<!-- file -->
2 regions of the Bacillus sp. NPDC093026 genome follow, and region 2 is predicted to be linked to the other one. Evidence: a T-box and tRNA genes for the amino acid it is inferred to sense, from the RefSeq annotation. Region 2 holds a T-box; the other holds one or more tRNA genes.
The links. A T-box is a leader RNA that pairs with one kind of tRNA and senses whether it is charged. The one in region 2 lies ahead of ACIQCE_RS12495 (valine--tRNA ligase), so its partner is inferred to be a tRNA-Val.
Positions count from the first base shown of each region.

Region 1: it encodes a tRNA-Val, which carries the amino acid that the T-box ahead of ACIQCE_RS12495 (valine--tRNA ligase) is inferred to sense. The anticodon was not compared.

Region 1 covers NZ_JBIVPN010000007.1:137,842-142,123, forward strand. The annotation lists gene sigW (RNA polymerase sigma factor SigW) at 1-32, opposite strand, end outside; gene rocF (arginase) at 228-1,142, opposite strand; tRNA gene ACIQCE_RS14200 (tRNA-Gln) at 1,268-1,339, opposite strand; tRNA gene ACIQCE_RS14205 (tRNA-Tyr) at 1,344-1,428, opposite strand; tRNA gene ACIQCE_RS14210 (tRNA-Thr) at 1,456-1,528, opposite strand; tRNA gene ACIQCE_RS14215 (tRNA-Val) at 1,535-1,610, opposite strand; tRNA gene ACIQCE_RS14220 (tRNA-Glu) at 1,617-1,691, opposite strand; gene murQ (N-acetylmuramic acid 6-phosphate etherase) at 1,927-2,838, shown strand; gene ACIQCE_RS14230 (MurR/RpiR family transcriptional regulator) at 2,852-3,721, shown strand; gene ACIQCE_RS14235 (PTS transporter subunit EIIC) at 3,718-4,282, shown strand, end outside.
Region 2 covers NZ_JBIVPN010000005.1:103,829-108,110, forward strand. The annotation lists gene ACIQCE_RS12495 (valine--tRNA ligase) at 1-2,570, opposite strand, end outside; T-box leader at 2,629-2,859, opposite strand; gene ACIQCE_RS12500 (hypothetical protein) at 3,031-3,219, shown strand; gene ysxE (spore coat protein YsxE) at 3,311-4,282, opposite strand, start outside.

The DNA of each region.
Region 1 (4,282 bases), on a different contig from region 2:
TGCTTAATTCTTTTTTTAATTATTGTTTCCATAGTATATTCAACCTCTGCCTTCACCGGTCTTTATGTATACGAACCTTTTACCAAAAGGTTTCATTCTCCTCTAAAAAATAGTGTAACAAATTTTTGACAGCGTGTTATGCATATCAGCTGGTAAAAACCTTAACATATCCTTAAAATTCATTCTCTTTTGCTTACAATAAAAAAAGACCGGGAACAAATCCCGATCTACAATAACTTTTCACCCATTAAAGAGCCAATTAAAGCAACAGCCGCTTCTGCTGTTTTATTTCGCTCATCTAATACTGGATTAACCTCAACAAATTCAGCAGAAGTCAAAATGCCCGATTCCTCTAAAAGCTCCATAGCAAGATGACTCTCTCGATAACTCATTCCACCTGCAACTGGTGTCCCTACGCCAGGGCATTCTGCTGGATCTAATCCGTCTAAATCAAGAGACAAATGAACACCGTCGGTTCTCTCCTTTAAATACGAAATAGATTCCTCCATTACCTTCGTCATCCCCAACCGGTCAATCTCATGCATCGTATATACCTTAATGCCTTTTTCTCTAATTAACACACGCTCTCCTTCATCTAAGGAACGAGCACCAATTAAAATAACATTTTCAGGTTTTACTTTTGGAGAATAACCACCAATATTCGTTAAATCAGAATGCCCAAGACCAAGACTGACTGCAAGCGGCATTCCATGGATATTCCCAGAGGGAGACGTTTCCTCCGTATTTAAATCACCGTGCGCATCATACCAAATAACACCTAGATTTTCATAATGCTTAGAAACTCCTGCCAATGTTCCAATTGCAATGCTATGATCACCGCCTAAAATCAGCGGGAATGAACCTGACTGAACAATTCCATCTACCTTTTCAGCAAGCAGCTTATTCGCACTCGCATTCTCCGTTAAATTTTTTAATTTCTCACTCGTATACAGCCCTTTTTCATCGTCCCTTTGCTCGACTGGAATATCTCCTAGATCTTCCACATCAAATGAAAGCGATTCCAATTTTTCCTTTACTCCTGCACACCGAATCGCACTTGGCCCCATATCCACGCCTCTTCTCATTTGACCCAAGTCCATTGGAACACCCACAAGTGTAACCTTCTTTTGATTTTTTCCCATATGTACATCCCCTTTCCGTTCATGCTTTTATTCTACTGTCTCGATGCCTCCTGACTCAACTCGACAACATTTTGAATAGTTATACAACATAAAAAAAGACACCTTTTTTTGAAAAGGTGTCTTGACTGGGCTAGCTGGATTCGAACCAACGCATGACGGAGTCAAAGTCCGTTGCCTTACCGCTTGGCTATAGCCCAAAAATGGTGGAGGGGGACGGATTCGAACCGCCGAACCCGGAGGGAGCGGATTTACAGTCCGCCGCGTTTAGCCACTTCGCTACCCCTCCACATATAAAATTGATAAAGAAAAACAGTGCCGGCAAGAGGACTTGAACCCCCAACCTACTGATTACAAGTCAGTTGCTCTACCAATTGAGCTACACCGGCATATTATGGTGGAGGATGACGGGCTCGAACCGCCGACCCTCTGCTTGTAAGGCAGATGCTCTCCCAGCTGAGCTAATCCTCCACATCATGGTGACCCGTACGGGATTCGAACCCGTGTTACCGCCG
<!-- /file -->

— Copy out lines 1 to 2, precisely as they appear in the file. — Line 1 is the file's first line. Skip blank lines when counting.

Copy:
2 regions of the Bacillus sp. NPDC093026 genome follow, and region 2 is predicted to be linked to the other one. Evidence: a T-box and tRNA genes for the amino acid it is inferred to sense, from the RefSeq annotation. Region 2 holds a T-box; the other holds one or more tRNA genes.
The links. A T-box is a leader RNA that pairs with one kind of tRNA and senses whether it is charged. The one in region 2 lies ahead of ACIQCE_RS12495 (valine--tRNA ligase), so its partner is inferred to be a tRNA-Val.